The two newly-discovered pairs of quasars, J0749+2255 and J0841+4825, existed 10 billion years ago and resided in the cores of merging galaxies, according to a team of astronomers from the United States and Japan.
This artist’s conception shows the brilliant light of two quasars residing in the cores of two galaxies that are in the chaotic process of merging. Image credit: NASA / ESA / J. Olmsted, STScI.
Quasars are highly luminous objects powered by black holes billions times the mass of our Sun.
They are scattered all across the sky and were most abundant 10 billion years ago.
There were a lot of galaxy mergers back then feeding the black holes. Therefore, astronomers theorize there should have been many dual quasars during that time.
“Quasars make a profound impact on galaxy formation in the Universe,” said Dr. Nadia Zakamska, an astrophysicist in the Department of Physics and Astronomy at Johns Hopkins University.
“Finding dual quasars at this early epoch is important because we can now test our long-standing ideas of how black holes and their host galaxies evolve together.”
The images of J0749+2255 and J0841+4825 captured with the NASA/ESA Hubble Space Telescope show that individual quasars within the pairs are only about 10,000 light-years apart. By comparison, our Sun is 26,000 light-years from the supermassive black hole in the center of our Galaxy.
The pairs of host galaxies will eventually merge, and then the quasars also will coalesce, resulting in an even more massive, single solitary black hole.
These Hubble images show two pairs of quasars: J0749+2255 and J0841+4825. Image credit: NASA / ESA / Hubble / H. Hwang & N. Zakamska, Johns Hopkins University / Y. Shen, University of Illinois, Urbana-Champaign.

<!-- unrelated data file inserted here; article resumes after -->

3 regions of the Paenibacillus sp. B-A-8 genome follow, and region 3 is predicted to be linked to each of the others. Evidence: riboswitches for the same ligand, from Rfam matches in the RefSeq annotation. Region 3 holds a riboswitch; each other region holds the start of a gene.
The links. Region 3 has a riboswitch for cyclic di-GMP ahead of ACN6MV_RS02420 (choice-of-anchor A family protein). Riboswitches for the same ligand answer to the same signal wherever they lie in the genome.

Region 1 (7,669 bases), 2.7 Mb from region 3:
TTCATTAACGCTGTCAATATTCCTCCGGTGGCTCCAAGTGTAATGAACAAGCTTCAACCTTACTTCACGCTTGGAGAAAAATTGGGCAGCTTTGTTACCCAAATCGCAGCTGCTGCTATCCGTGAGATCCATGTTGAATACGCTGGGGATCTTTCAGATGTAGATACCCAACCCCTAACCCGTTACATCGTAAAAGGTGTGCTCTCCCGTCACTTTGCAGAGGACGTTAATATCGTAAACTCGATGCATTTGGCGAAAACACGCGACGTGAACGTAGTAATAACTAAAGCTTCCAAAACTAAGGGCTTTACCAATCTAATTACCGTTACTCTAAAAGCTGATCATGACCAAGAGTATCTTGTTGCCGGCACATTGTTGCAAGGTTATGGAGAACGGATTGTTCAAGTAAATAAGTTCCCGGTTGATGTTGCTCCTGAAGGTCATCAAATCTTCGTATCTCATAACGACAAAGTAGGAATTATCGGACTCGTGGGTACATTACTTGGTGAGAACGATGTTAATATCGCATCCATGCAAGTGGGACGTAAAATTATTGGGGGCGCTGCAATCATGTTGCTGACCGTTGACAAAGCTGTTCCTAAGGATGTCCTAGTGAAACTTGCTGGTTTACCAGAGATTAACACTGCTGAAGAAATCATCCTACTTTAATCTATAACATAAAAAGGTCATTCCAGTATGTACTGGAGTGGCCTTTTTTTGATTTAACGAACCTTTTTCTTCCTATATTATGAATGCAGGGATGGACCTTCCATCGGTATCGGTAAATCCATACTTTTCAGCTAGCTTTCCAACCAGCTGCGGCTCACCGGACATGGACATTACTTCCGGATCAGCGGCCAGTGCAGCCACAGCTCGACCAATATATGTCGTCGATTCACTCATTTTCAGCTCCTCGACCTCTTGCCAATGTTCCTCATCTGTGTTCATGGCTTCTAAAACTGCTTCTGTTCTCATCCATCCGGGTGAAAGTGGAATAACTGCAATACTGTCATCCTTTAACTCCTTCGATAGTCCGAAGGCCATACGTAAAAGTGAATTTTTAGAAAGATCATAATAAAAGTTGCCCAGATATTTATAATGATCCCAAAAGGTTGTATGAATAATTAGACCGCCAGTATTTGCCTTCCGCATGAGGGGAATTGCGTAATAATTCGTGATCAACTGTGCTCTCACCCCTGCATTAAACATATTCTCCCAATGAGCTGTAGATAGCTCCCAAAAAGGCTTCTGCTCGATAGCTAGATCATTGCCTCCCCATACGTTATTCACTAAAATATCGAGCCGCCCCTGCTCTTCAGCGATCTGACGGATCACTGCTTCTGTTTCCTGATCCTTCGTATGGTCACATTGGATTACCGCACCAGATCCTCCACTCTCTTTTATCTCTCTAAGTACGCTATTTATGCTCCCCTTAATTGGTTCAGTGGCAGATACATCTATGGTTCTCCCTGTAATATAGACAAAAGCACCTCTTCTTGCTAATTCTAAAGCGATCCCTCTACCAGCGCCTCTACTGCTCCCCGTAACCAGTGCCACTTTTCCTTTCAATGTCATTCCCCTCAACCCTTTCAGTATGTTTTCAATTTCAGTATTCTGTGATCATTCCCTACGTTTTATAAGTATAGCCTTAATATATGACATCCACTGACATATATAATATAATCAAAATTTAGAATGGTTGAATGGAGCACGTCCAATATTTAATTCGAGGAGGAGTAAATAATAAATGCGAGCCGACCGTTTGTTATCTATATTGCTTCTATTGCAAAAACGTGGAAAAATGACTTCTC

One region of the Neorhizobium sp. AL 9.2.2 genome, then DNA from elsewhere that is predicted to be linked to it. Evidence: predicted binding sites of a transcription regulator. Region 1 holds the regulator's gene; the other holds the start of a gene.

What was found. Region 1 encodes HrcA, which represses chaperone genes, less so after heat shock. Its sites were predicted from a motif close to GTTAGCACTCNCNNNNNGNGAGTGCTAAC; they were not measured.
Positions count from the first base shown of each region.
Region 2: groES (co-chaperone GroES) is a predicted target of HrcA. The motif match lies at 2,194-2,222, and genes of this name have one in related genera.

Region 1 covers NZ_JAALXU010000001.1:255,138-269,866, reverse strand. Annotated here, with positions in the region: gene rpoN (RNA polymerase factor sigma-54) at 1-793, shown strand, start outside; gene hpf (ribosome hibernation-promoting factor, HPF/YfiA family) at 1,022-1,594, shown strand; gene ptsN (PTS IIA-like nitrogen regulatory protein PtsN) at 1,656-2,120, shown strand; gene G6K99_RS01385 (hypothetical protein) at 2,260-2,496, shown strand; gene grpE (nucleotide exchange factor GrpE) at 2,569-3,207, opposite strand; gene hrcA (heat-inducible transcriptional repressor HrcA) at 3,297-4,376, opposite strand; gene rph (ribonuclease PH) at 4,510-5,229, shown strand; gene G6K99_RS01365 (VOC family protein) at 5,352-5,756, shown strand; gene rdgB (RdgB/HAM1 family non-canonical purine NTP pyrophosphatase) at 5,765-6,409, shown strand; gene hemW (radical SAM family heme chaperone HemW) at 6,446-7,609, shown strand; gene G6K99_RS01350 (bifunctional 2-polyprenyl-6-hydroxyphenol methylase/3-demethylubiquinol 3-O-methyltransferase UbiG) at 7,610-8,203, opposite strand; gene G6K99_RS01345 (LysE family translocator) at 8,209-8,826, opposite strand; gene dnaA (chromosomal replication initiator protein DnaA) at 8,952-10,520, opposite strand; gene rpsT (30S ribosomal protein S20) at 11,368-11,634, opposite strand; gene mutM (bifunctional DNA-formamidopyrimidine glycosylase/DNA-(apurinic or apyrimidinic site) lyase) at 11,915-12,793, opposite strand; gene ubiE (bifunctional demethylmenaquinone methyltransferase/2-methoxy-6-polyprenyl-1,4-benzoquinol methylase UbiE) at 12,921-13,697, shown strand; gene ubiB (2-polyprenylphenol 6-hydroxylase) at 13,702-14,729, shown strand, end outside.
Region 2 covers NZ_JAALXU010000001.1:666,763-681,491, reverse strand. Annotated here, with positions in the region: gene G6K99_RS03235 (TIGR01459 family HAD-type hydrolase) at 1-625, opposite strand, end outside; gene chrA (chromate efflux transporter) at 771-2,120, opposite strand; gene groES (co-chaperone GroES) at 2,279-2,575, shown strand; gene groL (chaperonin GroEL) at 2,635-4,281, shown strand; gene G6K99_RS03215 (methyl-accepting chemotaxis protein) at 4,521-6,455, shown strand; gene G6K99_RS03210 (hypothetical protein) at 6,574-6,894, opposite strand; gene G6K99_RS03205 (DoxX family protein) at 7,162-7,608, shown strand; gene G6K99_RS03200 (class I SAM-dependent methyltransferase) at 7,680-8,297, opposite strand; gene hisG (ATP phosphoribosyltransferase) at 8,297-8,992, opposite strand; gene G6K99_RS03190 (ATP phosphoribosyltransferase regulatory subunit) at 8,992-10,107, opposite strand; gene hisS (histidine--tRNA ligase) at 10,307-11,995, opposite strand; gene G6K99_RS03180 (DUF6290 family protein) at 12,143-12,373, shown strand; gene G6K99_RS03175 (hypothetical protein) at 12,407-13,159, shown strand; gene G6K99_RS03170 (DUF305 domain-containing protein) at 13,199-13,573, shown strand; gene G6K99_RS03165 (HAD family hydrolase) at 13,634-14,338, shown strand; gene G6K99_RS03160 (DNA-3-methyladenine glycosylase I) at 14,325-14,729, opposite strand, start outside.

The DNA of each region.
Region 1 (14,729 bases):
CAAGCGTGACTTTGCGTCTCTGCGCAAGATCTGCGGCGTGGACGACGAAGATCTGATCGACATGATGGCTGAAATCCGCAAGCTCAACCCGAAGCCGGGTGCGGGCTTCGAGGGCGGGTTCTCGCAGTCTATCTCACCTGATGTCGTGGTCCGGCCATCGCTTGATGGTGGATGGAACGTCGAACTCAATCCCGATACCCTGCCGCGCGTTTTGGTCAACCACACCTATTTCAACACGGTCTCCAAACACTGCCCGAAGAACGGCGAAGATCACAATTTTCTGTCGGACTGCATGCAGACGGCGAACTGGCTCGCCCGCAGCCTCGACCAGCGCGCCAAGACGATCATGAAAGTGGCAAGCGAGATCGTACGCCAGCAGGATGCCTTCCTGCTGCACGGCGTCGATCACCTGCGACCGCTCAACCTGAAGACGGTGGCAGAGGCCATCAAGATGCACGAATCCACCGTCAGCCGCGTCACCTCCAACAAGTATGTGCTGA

“The quasars aren’t moving through space in any measurable way, but instead their jiggle could be evidence of random fluctuations of light as each member of the quasar pair varies in brightness,” the researchers said.
“Quasars flicker in brightness on timescales of days to months, depending on their black hole’s feeding schedule.
“This alternating brightness between the quasar pair is similar to seeing a railroad crossing signal from a distance. As the lights on both sides of the stationary signal alternately flash, the sign gives the illusion of ‘jiggling’.”
“When the targets were observed with Hubble, its crisp vision revealed that they are two close pairs of quasars.”
The team also used data from ESA’s Gaia satellite and the ground-based Sloan Digital Sky Survey.
“The study is a proof of concept that really demonstrates that our targeted search for dual quasars is very efficient,” said Hsiang-Chih Hwang, a graduate student in the Department of Physics and Astronomy at Johns Hopkins University.
“It opens a new direction where we can accumulate a lot more interesting systems to follow up, which astronomers weren’t able to do with previous techniques or datasets.”
The discovery is described in a paper in the journal Nature Astronomy.
Y. Shen et al. A hidden population of high-redshift double quasars unveiled by astrometry. Nat Astron, published online April 1, 2021; doi: 10.1038/s41550-021-01323-1